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Madison : Real Estate Advice

  • All321
  • Local Info36
  • Home Buying101
  • Home Selling23
  • Market Conditions22

Activity 176
Mon Oct 11, 2010
Beth J. Boeing, GRI, CRS, ABR, E-Pro answered:
Hi Mary,

It depends on what the Assessor thinks about the value of the improvements you make vs other like kind properties in the area.

Very best,
0 votes 3 answers Share Flag
Fri Nov 19, 2010
Jim McCowan answered:
I din't think there's ever been a restriction on how many properties an individual can OWN. What they do with them may be a different story. You can always check with your local authorities. ... more
0 votes 6 answers Share Flag
Fri Aug 20, 2010
Jim Todd answered:
Hello Tommie,

I believe that would be West High School, located at 30 Ash St.

0 votes 2 answers Share Flag
Thu Sep 30, 2010
Bill E answered:
are you working with a Realtor?

They can shed some light on the neighborhood. There are lots of houses for sale all over the place. Some neighborhoods more than others, some for no reason at all, others for very good reasons. ... more
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Tue Aug 17, 2010
Bill E answered:
Yes...and no.

You can't get an adjustment for this year. However, next year you can request a lower assessment when you receive the little card from the City of Madison Assessor's Office with your assessment on it.

If they don't cooperate, you can challenge it at a hearing. Bring your HUD statement and appraisal. You will likely get some kind of reduction. For maybe one year. But, if you fix the place up, get permits, a neighbor sells for more, etc...they will just raise it right back up.

Can't Fight City Hall
... more
0 votes 4 answers Share Flag
Sat Sep 11, 2010
Loan Getter answered:
Good afternoon, my name is Tim Anthon and I am a Loan Officer for Bank of America. I would like to advise you on your options for the purchase of the duplex. You do have an option of going FHA but you are right there are some restrictions. If you would like you can contact me and we can go over your options. I can be reached on my Cell 608-575-8550 or my office 608-232-0153. Thank You and I hope to speak to you soon! ... more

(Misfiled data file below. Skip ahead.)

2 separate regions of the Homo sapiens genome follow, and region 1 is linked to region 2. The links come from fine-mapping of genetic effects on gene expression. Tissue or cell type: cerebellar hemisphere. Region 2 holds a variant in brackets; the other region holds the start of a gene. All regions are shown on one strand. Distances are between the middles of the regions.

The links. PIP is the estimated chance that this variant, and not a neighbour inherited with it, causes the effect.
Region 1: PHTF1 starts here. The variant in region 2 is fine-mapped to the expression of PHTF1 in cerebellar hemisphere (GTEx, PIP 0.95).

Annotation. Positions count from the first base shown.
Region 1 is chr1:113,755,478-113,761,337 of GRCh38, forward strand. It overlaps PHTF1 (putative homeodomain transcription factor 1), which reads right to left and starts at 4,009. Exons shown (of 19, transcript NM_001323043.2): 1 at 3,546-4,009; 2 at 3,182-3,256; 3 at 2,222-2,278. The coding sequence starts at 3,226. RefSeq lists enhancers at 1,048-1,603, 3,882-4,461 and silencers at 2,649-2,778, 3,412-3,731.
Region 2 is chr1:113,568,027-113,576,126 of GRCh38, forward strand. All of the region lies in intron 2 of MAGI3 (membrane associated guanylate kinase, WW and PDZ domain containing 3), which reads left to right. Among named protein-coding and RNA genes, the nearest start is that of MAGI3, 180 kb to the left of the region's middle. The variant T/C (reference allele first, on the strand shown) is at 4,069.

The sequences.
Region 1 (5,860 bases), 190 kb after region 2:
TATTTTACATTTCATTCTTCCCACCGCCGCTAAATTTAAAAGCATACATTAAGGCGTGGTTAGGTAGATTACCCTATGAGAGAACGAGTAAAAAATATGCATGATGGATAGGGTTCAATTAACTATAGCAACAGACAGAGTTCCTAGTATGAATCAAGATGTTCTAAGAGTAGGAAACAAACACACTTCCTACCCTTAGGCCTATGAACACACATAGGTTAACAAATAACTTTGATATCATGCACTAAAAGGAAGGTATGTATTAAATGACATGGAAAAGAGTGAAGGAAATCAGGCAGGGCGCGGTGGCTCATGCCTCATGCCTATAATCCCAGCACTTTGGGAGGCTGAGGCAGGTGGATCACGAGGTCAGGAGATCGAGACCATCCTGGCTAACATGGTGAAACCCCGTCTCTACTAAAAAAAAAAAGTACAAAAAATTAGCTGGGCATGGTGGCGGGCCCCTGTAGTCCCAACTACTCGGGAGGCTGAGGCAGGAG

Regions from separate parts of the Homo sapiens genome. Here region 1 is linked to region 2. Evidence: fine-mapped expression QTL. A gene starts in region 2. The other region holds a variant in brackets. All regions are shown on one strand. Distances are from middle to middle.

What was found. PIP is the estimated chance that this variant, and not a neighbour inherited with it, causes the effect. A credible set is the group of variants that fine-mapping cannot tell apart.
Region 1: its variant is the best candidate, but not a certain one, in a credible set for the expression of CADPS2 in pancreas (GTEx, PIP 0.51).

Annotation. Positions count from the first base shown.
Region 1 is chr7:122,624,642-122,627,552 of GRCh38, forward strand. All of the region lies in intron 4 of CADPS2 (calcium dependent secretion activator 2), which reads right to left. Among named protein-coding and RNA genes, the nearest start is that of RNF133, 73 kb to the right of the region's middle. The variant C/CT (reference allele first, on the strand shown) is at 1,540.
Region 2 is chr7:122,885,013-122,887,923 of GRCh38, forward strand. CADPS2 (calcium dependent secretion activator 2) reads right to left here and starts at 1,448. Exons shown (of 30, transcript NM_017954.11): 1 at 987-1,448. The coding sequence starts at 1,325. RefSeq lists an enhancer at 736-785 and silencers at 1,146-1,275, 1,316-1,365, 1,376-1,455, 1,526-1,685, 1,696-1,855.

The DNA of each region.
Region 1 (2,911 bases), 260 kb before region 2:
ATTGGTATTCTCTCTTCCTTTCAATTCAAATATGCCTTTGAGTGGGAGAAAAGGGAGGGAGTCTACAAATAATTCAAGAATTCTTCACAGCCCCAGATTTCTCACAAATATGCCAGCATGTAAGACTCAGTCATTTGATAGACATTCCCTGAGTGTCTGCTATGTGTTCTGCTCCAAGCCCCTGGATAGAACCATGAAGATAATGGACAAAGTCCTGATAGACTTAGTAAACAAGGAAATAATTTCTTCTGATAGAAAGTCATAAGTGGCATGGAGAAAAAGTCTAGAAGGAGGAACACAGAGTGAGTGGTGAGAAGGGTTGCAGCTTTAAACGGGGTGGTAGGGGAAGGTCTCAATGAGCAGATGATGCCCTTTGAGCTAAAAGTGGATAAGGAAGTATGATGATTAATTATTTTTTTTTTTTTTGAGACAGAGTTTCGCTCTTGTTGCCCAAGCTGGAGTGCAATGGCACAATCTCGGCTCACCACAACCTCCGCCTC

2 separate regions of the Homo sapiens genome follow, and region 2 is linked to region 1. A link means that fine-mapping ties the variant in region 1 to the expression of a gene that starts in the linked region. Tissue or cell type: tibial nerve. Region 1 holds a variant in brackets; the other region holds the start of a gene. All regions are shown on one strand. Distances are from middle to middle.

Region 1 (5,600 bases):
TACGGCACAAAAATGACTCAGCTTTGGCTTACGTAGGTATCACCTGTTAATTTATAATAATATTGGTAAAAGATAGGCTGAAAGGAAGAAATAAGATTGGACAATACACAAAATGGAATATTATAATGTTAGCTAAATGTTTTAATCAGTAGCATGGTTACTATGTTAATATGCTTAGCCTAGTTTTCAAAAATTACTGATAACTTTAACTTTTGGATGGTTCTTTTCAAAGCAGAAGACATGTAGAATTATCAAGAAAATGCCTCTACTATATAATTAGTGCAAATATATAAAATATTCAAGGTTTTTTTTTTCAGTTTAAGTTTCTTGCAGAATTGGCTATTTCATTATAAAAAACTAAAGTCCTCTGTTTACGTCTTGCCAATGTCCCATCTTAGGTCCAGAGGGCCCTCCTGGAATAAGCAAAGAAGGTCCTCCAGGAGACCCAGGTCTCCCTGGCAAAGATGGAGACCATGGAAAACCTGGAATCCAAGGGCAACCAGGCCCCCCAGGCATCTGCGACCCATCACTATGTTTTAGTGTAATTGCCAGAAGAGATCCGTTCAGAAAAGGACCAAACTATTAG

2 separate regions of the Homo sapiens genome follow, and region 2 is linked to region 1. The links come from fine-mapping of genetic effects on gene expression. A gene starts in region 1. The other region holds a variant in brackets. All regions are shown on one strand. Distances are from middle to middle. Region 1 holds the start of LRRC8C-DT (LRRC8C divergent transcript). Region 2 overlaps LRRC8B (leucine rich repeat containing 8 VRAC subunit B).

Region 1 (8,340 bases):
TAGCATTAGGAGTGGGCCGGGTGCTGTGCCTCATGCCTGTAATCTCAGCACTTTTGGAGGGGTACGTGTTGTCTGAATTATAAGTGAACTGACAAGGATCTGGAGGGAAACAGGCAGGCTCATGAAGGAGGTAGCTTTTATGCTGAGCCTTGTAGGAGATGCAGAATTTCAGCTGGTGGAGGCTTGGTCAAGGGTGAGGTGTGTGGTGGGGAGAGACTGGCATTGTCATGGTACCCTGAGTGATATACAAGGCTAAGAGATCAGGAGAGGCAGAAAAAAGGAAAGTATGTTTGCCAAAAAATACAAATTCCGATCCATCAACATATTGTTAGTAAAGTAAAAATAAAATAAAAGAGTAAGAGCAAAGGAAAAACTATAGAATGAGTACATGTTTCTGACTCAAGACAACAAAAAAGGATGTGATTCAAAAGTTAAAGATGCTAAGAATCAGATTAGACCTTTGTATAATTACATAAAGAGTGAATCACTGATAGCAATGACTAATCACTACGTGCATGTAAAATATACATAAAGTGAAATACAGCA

0 votes 2 answers Share Flag
Thu May 26, 2011
Judy Braund answered:
Unfortunately, it is a Buyer's market. You are competing with foreclosures, short sales and other very
negotiable and motivated sellers. Your agent can do a comparable market analysis (cma) and give you a good idea of what price it would take to get your home sold. Also important are curb appeal, staging of your home,making sure all defered maintenance is taken care of and your home is in impeccable condition inside and out. Items to consider are: fresh paint, deep cleaning entire home, cleaning of carpet, trimming of bushes, trees, etc. There are many homes on the market so buyers can be fussy and they are. I hope this helps. I wish you good luck.
Judy Braund, Keller Williams Crossroads
... more
0 votes 8 answers Share Flag
Fri Dec 31, 2010
Jenny Persha answered:
You should want a buyer's agent. If your agent is acting as a subagent (the listing agent also working with the buyer), you can expect to be treated honestly, but the subagent owes loyalty to the sellers and their agent and can’t put your interests above those of the sellers.

The link is for a blog explaining representation. Many agents, such as myself work exclusively with buyers.
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Fri Apr 28, 2017
Christine Moran Realtor & Notary answered:
Depends on your contract. Contact a lawyer for a free consultation you might be able to get damages.
0 votes 11 answers Share Flag
Tue Jun 1, 2010
Joseph Domino answered:
While the rules are slightly different in each area, if it is repairs you are seeking you should ask for repairs. Asking for a lower price is in effect reopening negotiation and changes the terms of the contract. If you want a lower price you should amend the existing contract. Of course the Seller may not agree to your new terms.

Repairs and Purchase Price are two separate items.
... more
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Tue Jun 1, 2010
Chris Bennett answered:
Do you have a 'Buyer Agency' agreement with a Realtor? They should be able to walk you through the details of the contract as related to the deadlines and contigencies. If you do not have a 'Buyer Agency' contract I would be glad to talk with you about the situation. It might also be beneficial to involve your lawyer at this stage if you are considering walking away from the offer, especially since the seller has the right to cure any defects found. ... more
0 votes 6 answers Share Flag